[ excerpt ]
series: image to word
also by the author:
The Witkiewicz Reader
The Mother and Other Unsavory Plays
Nicotine, Alcohol, Cocaine, Peyote, Morphine, Ether
by Stanisław I. Witkiewicz (Witkacy)
translated from the Polish by Soren Gauger
As part of his portrait painting firm, Witkacy established rules and types for his portrait work, marking
the paintings and pastels with corresponding symbols and abbreviations. Type C were produced under the influence of narcotics and alcohol. Type D,
on the other hand, were produced under no such influence at all, which likewise affected the artist's mental state. In these instances a given portrait
might be marked with symbols denoting how many days he had gone without smoking or without drinking. A variety of drugs and their combinations
were taken to produce a variety of distortions and psychedelic effects. Different intoxicants resulted in different color combinations.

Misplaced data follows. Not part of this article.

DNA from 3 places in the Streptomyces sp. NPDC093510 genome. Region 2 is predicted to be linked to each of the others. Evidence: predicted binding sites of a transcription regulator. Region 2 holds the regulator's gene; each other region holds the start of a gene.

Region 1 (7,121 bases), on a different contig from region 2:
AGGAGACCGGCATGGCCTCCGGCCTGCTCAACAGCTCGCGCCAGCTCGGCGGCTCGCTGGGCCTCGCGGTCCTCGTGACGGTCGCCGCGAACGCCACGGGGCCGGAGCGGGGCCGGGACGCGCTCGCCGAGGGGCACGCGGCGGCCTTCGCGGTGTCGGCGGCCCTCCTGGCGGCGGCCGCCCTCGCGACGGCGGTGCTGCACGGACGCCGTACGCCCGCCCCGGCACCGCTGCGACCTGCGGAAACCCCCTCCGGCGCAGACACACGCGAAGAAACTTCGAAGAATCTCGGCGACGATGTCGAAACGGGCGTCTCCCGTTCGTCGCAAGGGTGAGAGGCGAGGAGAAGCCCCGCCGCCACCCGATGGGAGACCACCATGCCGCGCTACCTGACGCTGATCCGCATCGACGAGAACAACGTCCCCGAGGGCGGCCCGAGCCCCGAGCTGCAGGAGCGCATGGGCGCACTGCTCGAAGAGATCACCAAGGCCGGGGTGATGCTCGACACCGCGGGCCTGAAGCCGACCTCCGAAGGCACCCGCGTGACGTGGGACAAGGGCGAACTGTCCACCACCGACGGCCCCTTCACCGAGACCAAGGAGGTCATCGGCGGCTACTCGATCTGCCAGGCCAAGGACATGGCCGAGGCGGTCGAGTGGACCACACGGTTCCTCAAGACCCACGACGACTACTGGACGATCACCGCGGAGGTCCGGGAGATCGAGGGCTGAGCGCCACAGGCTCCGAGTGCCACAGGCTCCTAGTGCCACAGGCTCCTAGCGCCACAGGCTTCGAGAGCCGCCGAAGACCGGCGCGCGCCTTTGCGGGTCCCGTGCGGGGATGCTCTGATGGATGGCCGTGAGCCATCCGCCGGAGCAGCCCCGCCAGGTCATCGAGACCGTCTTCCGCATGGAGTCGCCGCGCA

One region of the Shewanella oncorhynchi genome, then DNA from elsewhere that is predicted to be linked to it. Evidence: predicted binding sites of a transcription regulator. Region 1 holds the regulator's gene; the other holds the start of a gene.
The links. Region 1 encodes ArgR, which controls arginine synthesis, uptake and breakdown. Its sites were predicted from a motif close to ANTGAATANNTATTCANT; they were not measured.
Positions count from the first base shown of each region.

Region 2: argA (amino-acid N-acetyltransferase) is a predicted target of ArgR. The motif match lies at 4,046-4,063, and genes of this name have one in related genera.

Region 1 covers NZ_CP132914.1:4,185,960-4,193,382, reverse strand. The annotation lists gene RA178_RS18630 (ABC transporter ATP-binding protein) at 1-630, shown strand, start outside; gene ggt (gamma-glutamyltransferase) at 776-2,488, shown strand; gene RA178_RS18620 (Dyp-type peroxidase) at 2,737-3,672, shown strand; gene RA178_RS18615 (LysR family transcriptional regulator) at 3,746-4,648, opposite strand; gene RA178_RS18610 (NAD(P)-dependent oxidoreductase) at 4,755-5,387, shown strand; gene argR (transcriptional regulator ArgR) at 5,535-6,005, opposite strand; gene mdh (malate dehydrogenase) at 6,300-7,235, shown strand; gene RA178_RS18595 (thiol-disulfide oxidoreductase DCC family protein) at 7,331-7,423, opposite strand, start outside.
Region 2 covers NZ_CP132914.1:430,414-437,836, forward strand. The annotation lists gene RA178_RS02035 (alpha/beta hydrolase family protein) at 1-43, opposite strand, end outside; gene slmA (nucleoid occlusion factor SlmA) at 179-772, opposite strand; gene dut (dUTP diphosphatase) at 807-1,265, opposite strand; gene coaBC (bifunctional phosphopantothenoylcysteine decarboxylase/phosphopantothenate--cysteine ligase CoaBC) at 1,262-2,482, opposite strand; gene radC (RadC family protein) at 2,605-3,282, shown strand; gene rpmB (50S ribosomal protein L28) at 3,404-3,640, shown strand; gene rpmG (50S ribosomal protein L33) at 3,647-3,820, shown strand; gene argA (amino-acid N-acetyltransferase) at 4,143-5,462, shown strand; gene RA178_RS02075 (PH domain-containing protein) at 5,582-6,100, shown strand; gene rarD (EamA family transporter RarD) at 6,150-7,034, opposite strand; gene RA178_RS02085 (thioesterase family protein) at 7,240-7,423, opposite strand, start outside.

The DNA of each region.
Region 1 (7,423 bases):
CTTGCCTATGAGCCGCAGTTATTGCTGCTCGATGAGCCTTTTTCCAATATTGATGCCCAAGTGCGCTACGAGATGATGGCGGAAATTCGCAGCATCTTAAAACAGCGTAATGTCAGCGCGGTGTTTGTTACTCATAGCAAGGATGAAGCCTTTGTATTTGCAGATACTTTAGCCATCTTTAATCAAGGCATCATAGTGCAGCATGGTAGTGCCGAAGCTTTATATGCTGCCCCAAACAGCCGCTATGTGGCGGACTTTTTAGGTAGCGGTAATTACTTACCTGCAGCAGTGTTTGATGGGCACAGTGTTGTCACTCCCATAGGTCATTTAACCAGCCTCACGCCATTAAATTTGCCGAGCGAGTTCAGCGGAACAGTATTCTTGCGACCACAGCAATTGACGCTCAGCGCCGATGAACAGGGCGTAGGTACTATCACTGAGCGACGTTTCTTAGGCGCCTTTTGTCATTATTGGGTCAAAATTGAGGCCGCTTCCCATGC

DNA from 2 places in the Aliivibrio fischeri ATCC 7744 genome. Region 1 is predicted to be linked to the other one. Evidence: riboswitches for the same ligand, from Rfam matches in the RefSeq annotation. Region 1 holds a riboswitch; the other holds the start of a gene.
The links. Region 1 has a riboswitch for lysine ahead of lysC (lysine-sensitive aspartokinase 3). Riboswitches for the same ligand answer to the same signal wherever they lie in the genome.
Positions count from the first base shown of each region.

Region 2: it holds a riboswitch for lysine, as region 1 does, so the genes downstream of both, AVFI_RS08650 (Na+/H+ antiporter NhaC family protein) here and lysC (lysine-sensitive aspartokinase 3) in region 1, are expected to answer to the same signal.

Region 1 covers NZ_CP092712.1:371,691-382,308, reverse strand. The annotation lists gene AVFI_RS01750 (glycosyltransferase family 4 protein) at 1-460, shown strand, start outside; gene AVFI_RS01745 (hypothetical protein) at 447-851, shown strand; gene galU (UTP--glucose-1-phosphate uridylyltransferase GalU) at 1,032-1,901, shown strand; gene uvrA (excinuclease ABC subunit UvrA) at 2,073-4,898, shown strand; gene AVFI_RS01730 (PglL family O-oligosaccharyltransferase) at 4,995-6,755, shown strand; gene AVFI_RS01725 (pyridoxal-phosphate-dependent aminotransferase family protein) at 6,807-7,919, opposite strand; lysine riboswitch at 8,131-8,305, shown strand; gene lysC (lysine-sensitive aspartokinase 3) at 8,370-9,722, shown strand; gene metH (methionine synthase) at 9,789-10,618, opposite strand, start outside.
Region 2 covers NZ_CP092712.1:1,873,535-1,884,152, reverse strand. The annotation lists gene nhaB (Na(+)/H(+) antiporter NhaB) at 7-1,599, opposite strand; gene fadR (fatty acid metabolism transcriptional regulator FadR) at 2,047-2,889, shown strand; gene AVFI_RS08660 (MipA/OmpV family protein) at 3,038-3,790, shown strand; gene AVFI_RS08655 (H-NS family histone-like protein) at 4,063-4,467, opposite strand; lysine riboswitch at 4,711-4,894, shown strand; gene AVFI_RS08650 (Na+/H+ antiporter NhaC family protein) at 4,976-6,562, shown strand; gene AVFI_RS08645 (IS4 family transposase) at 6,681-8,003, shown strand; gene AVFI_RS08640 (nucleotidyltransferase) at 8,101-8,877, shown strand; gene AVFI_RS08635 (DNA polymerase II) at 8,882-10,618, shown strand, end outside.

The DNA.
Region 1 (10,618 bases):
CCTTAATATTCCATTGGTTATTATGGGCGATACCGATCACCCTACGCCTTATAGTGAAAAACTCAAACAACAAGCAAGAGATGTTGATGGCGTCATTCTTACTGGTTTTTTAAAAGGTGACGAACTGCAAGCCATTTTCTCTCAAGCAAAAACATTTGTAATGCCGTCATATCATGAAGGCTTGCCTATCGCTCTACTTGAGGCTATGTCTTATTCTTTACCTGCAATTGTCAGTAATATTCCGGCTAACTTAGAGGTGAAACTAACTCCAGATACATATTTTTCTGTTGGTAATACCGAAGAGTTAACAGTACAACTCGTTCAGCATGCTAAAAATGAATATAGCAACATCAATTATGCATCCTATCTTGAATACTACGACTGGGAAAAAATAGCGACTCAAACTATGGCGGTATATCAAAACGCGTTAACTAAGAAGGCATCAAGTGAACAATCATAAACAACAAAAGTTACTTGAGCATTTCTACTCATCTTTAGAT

One stunning series of self-portraits, for example, was executed while on a combination of moderate amounts of beer and cocaine.
In the vein of the well-known drug writings of Thomas De Quincey, Charles Baudelaire, and Walter Benjamin, Witkacy composed Narcotics in 1932
to discuss and document not only this artistic experimentation but the nature of addiction and the prevailing social attitude toward drugs. Yet unlike these other
authors, he produced a fairly large corpus of visual art while under the influence of intoxicants that is integral to understanding his approach to drug use.
According to Daniel Gerould, Witkacy felt that "artificial means were a final attempt to recapture, if only briefly, the metaphysical feelings that
had been lost to social progress." This English-language edition will include excerpts from some of Witkacy's other writings and color reproductions
of a cross section of portraits to show how various narcotics impacted his artwork.
ca. 150 pp.
17 x 20 cm
32 full-color illus.
art : literature : avant-garde